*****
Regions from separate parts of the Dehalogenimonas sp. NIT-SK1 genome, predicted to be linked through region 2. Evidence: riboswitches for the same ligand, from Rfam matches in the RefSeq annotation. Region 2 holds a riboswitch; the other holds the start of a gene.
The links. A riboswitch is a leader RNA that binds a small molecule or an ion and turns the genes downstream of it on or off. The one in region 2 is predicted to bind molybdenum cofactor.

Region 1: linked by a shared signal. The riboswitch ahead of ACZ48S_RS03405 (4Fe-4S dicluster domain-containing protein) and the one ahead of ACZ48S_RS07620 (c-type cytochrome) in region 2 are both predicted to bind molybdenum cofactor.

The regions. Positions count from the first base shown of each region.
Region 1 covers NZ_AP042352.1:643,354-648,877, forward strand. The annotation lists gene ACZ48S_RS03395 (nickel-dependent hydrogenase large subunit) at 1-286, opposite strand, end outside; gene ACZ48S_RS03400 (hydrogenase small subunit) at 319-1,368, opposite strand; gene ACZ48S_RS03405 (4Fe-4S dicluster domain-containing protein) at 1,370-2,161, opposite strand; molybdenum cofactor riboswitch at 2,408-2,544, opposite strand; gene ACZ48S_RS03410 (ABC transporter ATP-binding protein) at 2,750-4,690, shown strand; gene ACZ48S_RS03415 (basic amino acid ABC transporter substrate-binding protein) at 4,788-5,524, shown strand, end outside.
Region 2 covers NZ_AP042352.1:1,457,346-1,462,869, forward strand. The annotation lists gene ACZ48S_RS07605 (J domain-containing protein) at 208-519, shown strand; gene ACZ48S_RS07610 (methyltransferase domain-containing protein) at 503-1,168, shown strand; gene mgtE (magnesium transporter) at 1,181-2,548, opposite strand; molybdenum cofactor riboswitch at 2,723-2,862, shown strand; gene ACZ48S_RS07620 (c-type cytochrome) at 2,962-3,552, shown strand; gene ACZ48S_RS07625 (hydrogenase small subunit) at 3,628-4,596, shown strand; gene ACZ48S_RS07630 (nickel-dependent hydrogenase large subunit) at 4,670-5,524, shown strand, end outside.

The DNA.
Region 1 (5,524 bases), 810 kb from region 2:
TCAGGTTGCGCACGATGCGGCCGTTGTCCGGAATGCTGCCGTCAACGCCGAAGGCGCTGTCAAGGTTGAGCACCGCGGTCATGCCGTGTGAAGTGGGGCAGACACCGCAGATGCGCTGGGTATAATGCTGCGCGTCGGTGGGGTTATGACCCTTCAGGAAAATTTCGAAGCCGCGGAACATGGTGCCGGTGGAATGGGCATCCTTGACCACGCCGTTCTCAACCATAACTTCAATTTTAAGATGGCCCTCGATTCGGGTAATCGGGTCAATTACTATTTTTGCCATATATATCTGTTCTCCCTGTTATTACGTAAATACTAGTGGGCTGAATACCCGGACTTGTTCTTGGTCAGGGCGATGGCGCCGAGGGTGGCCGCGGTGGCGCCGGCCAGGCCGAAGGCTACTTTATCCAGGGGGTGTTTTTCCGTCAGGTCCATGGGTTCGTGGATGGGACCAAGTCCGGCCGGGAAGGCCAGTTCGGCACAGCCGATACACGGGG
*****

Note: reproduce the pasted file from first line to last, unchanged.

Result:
Regions from separate parts of the Dehalogenimonas sp. NIT-SK1 genome, predicted to be linked through region 2. Evidence: riboswitches for the same ligand, from Rfam matches in the RefSeq annotation. Region 2 holds a riboswitch; the other holds the start of a gene.
The links. A riboswitch is a leader RNA that binds a small molecule or an ion and turns the genes downstream of it on or off. The one in region 2 is predicted to bind molybdenum cofactor.

Region 1: linked by a shared signal. The riboswitch ahead of ACZ48S_RS03405 (4Fe-4S dicluster domain-containing protein) and the one ahead of ACZ48S_RS07620 (c-type cytochrome) in region 2 are both predicted to bind molybdenum cofactor.

The regions. Positions count from the first base shown of each region.
Region 1 covers NZ_AP042352.1:643,354-648,877, forward strand. The annotation lists gene ACZ48S_RS03395 (nickel-dependent hydrogenase large subunit) at 1-286, opposite strand, end outside; gene ACZ48S_RS03400 (hydrogenase small subunit) at 319-1,368, opposite strand; gene ACZ48S_RS03405 (4Fe-4S dicluster domain-containing protein) at 1,370-2,161, opposite strand; molybdenum cofactor riboswitch at 2,408-2,544, opposite strand; gene ACZ48S_RS03410 (ABC transporter ATP-binding protein) at 2,750-4,690, shown strand; gene ACZ48S_RS03415 (basic amino acid ABC transporter substrate-binding protein) at 4,788-5,524, shown strand, end outside.
Region 2 covers NZ_AP042352.1:1,457,346-1,462,869, forward strand. The annotation lists gene ACZ48S_RS07605 (J domain-containing protein) at 208-519, shown strand; gene ACZ48S_RS07610 (methyltransferase domain-containing protein) at 503-1,168, shown strand; gene mgtE (magnesium transporter) at 1,181-2,548, opposite strand; molybdenum cofactor riboswitch at 2,723-2,862, shown strand; gene ACZ48S_RS07620 (c-type cytochrome) at 2,962-3,552, shown strand; gene ACZ48S_RS07625 (hydrogenase small subunit) at 3,628-4,596, shown strand; gene ACZ48S_RS07630 (nickel-dependent hydrogenase large subunit) at 4,670-5,524, shown strand, end outside.

The DNA.
Region 1 (5,524 bases), 810 kb from region 2:
TCAGGTTGCGCACGATGCGGCCGTTGTCCGGAATGCTGCCGTCAACGCCGAAGGCGCTGTCAAGGTTGAGCACCGCGGTCATGCCGTGTGAAGTGGGGCAGACACCGCAGATGCGCTGGGTATAATGCTGCGCGTCGGTGGGGTTATGACCCTTCAGGAAAATTTCGAAGCCGCGGAACATGGTGCCGGTGGAATGGGCATCCTTGACCACGCCGTTCTCAACCATAACTTCAATTTTAAGATGGCCCTCGATTCGGGTAATCGGGTCAATTACTATTTTTGCCATATATATCTGTTCTCCCTGTTATTACGTAAATACTAGTGGGCTGAATACCCGGACTTGTTCTTGGTCAGGGCGATGGCGCCGAGGGTGGCCGCGGTGGCGCCGGCCAGGCCGAAGGCTACTTTATCCAGGGGGTGTTTTTCCGTCAGGTCCATGGGTTCGTGGATGGGACCAAGTCCGGCCGGGAAGGCCAGTTCGGCACAGCCGATACACGGGG